After a long travel day, I finally touched down at Boryspil International Airport in Kiev around 5pm.
The sun had already set and the sweltering 28C temperatures of Havana had now made way to -2C temperatures with ice and snow on the ground.
Stored away were my shorts and out came my pants, hoodie, gloves and winter jacket.
I didn’t care though cause this was what I had wanted.
I needed a change in direction on this trip. A place to recharge and reset. I had really fond memories of my time in Kiev and this was definitely the place to come.
Still fighting a stomach virus from the street food I had on my last day in Mexico, I really needed somewhere to feel like I was at home.
And home I felt.
It’s always interesting coming back to a city you’ve visited before. You know the layout and you feel confident getting around because you had done this all before.
Sadly, the hostel I had stayed out before wasn’t available all 4 nights I’ll be here in Kiev so I booked the next highest rated one on the list.
The two hostels are close by so at least I could remember how to get into town and use the metro to get to my new home.
I headed out into the cold winter air, past all the men offering me a taxi, and onto the shuttle bus taking me to the Central Rail Station (45min, 80uah, $4).
It quickly became apparent that I should have also packed my touque (beenie for you non-Canadians) and my scarf, but, then again, I never expected to be over here in the cold on this trip.
Anyway, at the Central Rail Station I knew exactly where the metro entrance was unlike the previous time I visited here and wandered around for half an hour looking for it.
Signs in Cyrillic? No problem! I got this!
And, sure enough, like clockwork, I was getting off the metro at my stop and walking up to my new hostel around 7pm.
The hostel was more like someone’s apartment. In fact, that’s exactly what it was. The girl who greeted me said she owned the place and also slept there. The place itself had 2 bedrooms, a bathroom, a kitchen and a living room.
So, yeah, I was staying in someone’s apartment.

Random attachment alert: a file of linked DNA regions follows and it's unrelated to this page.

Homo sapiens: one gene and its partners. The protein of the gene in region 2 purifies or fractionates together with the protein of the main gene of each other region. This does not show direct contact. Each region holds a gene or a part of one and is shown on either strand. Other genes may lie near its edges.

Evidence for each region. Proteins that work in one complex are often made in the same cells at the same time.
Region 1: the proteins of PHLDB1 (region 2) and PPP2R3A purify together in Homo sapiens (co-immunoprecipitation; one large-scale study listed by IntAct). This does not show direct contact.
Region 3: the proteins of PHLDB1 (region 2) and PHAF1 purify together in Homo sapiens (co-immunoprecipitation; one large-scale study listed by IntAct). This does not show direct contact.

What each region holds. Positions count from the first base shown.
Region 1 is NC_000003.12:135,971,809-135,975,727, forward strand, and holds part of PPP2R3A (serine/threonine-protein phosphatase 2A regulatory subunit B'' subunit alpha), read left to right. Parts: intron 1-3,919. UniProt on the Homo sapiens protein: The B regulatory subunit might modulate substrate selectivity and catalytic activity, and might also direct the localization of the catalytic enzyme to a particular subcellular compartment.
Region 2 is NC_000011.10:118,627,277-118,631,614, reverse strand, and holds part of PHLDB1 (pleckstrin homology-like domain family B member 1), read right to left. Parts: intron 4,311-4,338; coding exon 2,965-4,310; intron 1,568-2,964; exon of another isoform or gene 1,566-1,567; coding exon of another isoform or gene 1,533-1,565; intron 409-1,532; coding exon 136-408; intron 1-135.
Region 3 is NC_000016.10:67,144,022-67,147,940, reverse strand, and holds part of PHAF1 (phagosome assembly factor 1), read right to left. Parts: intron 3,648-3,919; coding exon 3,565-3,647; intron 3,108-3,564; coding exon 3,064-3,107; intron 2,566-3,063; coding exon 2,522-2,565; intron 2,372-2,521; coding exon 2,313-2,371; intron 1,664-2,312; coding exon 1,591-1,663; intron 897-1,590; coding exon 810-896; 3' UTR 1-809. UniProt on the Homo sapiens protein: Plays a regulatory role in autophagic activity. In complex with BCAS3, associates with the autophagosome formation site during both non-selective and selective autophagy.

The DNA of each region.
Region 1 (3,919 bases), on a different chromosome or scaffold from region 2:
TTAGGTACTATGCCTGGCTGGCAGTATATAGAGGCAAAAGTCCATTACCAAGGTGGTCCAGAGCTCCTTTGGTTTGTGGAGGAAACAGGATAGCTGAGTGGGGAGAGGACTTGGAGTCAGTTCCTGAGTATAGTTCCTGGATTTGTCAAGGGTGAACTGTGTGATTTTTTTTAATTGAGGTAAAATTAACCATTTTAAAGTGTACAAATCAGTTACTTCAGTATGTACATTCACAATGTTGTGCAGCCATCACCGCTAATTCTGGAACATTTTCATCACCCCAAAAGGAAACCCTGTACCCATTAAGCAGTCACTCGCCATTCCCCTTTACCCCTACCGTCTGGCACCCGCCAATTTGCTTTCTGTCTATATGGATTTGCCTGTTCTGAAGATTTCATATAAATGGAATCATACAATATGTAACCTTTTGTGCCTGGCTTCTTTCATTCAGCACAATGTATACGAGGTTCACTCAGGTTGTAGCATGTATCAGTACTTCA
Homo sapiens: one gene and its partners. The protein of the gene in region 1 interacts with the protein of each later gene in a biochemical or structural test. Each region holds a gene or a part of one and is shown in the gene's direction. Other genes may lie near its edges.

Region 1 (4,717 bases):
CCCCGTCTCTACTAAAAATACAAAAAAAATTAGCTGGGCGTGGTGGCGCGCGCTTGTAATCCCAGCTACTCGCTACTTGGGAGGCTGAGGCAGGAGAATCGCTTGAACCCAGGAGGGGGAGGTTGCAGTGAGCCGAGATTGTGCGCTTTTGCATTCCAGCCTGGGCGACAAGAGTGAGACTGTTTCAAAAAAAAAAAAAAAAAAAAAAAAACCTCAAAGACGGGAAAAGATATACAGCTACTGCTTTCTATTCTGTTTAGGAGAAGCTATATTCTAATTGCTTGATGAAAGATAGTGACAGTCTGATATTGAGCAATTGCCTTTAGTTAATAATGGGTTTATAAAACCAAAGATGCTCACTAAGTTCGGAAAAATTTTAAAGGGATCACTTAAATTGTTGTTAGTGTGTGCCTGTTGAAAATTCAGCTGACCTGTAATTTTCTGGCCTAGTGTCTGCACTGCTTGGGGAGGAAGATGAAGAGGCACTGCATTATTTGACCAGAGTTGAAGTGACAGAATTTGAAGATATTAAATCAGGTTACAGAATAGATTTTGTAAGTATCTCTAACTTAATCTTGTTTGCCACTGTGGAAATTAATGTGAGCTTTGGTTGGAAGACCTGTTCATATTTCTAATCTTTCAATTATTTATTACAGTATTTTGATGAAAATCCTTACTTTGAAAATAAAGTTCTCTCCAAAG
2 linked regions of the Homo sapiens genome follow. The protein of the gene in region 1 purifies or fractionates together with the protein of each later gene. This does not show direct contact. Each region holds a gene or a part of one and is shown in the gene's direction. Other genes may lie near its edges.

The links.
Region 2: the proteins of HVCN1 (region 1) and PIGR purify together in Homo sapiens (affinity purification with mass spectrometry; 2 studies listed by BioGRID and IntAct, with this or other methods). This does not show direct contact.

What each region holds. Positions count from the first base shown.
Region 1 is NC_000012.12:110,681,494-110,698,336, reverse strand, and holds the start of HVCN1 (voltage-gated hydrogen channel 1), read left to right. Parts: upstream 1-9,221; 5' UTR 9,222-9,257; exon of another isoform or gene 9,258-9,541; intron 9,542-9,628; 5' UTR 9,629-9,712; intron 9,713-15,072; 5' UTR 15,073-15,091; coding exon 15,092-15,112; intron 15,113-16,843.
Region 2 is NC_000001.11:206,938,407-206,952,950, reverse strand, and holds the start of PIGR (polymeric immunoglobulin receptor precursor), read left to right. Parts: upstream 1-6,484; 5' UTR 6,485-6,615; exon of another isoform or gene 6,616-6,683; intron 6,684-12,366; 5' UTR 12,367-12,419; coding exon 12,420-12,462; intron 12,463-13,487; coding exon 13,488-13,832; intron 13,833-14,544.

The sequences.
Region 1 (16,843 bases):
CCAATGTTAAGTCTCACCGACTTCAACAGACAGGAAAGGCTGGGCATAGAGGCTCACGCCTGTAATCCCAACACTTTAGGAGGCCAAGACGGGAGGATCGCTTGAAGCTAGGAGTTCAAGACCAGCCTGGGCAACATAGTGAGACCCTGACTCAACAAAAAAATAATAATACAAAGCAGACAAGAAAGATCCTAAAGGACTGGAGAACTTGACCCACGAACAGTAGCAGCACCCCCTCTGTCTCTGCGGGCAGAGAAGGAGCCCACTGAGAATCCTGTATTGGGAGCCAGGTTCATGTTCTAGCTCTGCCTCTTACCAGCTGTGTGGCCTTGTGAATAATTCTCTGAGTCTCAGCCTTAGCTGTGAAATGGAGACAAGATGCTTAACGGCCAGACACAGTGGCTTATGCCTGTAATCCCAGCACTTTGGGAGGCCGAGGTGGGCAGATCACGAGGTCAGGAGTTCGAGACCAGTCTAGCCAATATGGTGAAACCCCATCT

With 10 other people.
And only one bathroom.
What the hell? Cannot catch a break!
This place is literally the same as what I had in Cuba except there’s MORE people staying in it.
I unpacked my stuff, caught up on internet stuff and around 11pm I headed out to just wander around.
I took the metro to another part of town across the bridge and by the time I returned to take the metro back it had stopped running for the night.
At least the taxi was only 100uah ($5) for the 20 minute ride back into the main part of the city.
By now it was 1am and I was starving so I headed towards a restaurant with a big colorful Cyrillic sign and a “24h” next to it.
It wasn’t until I entered that I found out it was a Chinese/Japanese menu with everything from chicken fried rice to sushi.
Sounds good to me.
First meal in Ukraine and I having chicken fried rice and curry potato balls.
I finally returned to the hostel around 2am which, for hostel living, is really late.
I entered my room to find, not one, not two, but three people snoring.
I grabbed my blanket, pillow and my laptop and headed out to the living room couch.
I guess a sleep on the couch never hurt anyone and, besides, I had the room all to myself.
Before going to sleep, though, I did hop onto HostelWorld to look for a new home for my three remaining nights here in Kiev and, thankfully, the hostel I stayed at before was available.
Caught a break!
So, tomorrow, I move hostels yet again.
I gotta say, my track record for hostels before this trip was almost spot on with only a handful of duds out of the 80+ I had stayed at.
This time around though, it seems like every hostel I pick is a dud.
Oh well, at least I know the one I’m going to tomorrow won’t be.